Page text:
When we bought Barefoot Gal, we knew her battery bank needed upgrading. Her batteries totaled only about 230 amp-hours – and I say “about” since none of her batteries were deep cycle batteries and we had to “guess-timate” the amp hours.
We knew that we needed both a larger battery bank and deep cycle batteries for our full-time life aboard. Deep cycle batteries are designed to provide power over time, whereas starting batteries are designed to provide a quick blast at max power; dual purpose are a compromise between the two. Here’s a great comparison of the three types by Trojan battery company (they make deep cycle, starting and combination batteries, so aren’t biased towards any one).
Our previous boat had Trojan wet-cell deep cycle batteries and we really liked the combination of performance and price. We did do a bit of looking at AGMs and even lithium batteries, but quickly decided that for us, Trojan wet cell deep cycles were the way to go – especially as we’d made battery watering a simple 2-minute chore by installing a watering system last winter.
Last winter, we’d done quite a bit of upgrading to Barefoot Gal’s power system (a new shore charger, Honda generator, battery monitor, watering system, correcting wiring so that the switch actually did switch the batteries off and upgrading the solar charging). When one of the batteries died in the middle of rebuilding the engine, we had simply done an exact swap-out for a new battery: not what we wanted in the long run, but the quick-and-dirty solution while up to our elbows in the engine project.
Why hadn’t we upgraded the batteries then? In a word, space. The battery compartment on a Gemini catamaran is smallish, shortish and oddly shaped around the centerboard trunk. We were going to have to do some careful measuring and planning to get a larger and better bank in there. It was not going to be a simple or quick job. And last winter, we just needed a working battery bank right then. (For those wondering, trying to enlarge the space or move the batteries was an even bigger challenge.)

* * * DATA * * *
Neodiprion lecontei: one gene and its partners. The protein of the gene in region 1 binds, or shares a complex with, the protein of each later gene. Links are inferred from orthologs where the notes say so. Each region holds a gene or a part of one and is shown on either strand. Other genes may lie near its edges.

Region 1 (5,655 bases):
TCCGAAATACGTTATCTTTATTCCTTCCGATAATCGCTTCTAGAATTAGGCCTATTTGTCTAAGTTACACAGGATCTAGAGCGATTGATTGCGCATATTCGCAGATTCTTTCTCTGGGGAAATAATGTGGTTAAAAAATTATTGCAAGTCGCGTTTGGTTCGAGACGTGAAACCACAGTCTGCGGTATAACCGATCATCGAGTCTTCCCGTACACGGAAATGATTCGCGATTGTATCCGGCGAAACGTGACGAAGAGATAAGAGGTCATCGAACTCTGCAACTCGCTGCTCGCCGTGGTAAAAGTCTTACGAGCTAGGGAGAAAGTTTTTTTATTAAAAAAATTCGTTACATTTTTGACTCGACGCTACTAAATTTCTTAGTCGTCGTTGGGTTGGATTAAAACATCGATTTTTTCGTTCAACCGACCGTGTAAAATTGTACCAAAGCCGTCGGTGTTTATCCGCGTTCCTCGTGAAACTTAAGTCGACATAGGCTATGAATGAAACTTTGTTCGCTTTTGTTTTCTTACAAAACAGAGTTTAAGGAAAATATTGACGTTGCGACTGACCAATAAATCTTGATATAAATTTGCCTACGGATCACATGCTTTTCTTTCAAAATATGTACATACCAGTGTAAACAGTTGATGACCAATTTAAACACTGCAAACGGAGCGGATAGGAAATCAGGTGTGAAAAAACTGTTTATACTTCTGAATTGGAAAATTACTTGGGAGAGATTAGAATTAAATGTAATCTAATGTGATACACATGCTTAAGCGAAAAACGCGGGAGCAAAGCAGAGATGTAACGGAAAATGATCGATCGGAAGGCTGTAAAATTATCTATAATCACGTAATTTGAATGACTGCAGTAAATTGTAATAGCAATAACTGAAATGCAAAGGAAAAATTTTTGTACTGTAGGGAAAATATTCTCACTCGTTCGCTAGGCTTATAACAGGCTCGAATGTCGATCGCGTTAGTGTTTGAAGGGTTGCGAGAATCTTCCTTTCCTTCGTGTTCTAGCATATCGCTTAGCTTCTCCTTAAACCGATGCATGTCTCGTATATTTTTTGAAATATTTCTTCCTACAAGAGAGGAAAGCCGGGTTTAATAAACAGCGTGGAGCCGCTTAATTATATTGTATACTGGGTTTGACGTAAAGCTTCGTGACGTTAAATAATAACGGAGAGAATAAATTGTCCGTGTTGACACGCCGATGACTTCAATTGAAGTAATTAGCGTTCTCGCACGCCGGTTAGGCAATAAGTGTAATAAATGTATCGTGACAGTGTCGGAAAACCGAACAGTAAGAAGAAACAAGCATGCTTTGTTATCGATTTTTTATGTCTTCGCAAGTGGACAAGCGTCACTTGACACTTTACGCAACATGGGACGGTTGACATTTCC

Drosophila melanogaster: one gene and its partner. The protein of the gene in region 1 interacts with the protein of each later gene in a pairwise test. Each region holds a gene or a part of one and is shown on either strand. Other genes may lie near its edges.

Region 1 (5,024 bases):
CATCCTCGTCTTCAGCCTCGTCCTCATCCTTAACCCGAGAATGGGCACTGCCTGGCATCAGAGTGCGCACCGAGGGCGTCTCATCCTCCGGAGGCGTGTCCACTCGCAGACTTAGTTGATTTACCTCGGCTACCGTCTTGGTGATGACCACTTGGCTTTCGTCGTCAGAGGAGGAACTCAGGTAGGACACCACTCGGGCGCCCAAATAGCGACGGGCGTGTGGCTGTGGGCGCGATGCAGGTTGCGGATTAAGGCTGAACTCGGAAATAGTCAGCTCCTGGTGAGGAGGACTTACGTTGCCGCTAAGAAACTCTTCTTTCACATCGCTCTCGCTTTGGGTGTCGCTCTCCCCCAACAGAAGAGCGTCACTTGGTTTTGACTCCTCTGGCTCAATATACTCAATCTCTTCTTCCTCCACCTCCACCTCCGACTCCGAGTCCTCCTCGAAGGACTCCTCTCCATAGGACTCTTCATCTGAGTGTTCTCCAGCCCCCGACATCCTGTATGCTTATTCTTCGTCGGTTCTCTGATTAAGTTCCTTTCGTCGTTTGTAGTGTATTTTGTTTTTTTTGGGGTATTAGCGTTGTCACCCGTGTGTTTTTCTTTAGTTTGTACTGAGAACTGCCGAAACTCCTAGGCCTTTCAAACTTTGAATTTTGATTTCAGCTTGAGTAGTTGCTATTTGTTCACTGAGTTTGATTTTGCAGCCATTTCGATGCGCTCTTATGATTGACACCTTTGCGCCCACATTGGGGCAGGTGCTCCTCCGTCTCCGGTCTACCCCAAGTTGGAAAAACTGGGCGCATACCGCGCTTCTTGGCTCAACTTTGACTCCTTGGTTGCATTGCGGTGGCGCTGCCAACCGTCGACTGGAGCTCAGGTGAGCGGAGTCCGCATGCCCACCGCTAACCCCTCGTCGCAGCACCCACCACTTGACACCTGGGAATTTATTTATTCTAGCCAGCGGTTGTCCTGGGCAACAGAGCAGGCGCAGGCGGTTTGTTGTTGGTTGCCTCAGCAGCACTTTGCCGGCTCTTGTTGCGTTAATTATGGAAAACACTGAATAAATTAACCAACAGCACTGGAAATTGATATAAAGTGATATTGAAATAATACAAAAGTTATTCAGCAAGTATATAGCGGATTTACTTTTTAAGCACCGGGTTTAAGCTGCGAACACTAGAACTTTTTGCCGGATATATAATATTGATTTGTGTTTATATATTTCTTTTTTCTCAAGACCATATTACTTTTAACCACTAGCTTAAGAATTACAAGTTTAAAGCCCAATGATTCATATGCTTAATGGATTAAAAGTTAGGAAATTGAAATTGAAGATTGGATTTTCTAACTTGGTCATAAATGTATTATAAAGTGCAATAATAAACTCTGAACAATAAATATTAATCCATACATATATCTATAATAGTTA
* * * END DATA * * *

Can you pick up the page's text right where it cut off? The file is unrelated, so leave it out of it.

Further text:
The good news is that we were able to install 355 amp-hours of much higher quality batteries in the space we had – a little more than a 50% increase in amp-hours.
I know that no two boats have the same battery setup, but want to share some things that we learned in the process of this project. NOTE: this isn’t everything you need to know to plan a battery installation, but rather things that we have not found in most discussions.
BUSTED MYTH: ALL BATTERIES HAVE TO BE IDENTICAL
For years, we’d heard that all batteries in a bank have to be identical: same size, type and age. But it was one of those things that we’d simply “heard,” not something that we knew to be true from an engineering standpoint. I called the Trojan tech support line and spoke with one of their engineers. He told me:
- All batteries in one bank should be the same type – that is, deep cycle vs. starting vs. dual purpose.
- The batteries should be the same technology – that is, wet cell, AGM, gel or lithium.
- The age of the batteries does not really matter; the critical item is that if one battery is in worse shape than the others – as commonly happens when there’s an “old” battery – it will drag the whole bank down. Thus the “rule” to replace all together.
- The size – physical size and amp-hours— of the batteries can be different.
- It is okay to mix voltage of the individual batteries IF they are wired in series first so that each series has the same voltage before wiring in parallel.
- Batteries wired in series should be identical in voltage and amp-hours.
This allowed us to get much more creative in our battery configuration! More on what we finally did below.
When planning a battery installation, consider the weight of the batteries and how you’ll have to move them.
One of our possible configurations used two 82-pound batteries. We thought about what it would take to get them into the dinghy, out of the dinghy and onto the deck of the boat, and then into the battery compartment. In and out of the dinghy seemed like a good recipe to wrench a back, but at least we could work together there. Getting them into the battery compartment would be a one person job – and the battery would have to be held at arm’s length and lowered into place.